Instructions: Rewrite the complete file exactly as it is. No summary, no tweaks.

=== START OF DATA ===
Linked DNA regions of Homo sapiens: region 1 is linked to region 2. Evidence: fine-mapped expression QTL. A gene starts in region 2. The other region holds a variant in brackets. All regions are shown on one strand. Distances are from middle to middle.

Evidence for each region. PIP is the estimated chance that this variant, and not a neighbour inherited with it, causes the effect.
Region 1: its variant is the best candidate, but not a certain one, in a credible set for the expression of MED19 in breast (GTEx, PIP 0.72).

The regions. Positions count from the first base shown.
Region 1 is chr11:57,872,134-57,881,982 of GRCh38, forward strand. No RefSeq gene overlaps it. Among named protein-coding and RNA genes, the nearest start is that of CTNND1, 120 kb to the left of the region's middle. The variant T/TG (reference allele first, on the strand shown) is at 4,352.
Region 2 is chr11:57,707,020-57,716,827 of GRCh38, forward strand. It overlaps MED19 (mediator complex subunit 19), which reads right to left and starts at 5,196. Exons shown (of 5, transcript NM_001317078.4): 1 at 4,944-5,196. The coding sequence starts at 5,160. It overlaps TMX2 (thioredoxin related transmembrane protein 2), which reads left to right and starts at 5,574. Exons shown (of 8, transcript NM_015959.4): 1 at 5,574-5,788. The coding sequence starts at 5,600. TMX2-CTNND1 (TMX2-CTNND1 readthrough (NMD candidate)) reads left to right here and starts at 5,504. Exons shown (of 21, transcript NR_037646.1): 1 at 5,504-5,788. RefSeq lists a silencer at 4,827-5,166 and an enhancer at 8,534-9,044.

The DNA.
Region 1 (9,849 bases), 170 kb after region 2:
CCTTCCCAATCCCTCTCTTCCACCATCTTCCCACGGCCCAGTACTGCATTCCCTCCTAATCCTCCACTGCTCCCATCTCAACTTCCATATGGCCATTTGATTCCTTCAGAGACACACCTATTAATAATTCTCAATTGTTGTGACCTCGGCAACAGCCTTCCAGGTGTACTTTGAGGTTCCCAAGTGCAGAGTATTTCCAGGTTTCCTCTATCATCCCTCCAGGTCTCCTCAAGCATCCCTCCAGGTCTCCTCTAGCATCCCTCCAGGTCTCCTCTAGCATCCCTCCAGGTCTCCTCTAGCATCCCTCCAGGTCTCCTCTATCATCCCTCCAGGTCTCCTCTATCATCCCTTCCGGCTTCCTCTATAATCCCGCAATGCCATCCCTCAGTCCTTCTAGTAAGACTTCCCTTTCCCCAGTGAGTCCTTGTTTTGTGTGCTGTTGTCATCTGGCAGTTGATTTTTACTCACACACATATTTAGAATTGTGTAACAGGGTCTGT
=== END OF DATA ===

Linked DNA regions of Homo sapiens: region 1 is linked to region 2. Evidence: fine-mapped expression QTL. A gene starts in region 2. The other region holds a variant in brackets. All regions are shown on one strand. Distances are from middle to middle.

Evidence for each region. PIP is the estimated chance that this variant, and not a neighbour inherited with it, causes the effect.
Region 1: its variant is the best candidate, but not a certain one, in a credible set for the expression of MED19 in breast (GTEx, PIP 0.72).

The regions. Positions count from the first base shown.
Region 1 is chr11:57,872,134-57,881,982 of GRCh38, forward strand. No RefSeq gene overlaps it. Among named protein-coding and RNA genes, the nearest start is that of CTNND1, 120 kb to the left of the region's middle. The variant T/TG (reference allele first, on the strand shown) is at 4,352.
Region 2 is chr11:57,707,020-57,716,827 of GRCh38, forward strand. It overlaps MED19 (mediator complex subunit 19), which reads right to left and starts at 5,196. Exons shown (of 5, transcript NM_001317078.4): 1 at 4,944-5,196. The coding sequence starts at 5,160. It overlaps TMX2 (thioredoxin related transmembrane protein 2), which reads left to right and starts at 5,574. Exons shown (of 8, transcript NM_015959.4): 1 at 5,574-5,788. The coding sequence starts at 5,600. TMX2-CTNND1 (TMX2-CTNND1 readthrough (NMD candidate)) reads left to right here and starts at 5,504. Exons shown (of 21, transcript NR_037646.1): 1 at 5,504-5,788. RefSeq lists a silencer at 4,827-5,166 and an enhancer at 8,534-9,044.

The DNA.
Region 1 (9,849 bases), 170 kb after region 2:
CCTTCCCAATCCCTCTCTTCCACCATCTTCCCACGGCCCAGTACTGCATTCCCTCCTAATCCTCCACTGCTCCCATCTCAACTTCCATATGGCCATTTGATTCCTTCAGAGACACACCTATTAATAATTCTCAATTGTTGTGACCTCGGCAACAGCCTTCCAGGTGTACTTTGAGGTTCCCAAGTGCAGAGTATTTCCAGGTTTCCTCTATCATCCCTCCAGGTCTCCTCAAGCATCCCTCCAGGTCTCCTCTAGCATCCCTCCAGGTCTCCTCTAGCATCCCTCCAGGTCTCCTCTAGCATCCCTCCAGGTCTCCTCTATCATCCCTCCAGGTCTCCTCTATCATCCCTTCCGGCTTCCTCTATAATCCCGCAATGCCATCCCTCAGTCCTTCTAGTAAGACTTCCCTTTCCCCAGTGAGTCCTTGTTTTGTGTGCTGTTGTCATCTGGCAGTTGATTTTTACTCACACACATATTTAGAATTGTGTAACAGGGTCTGT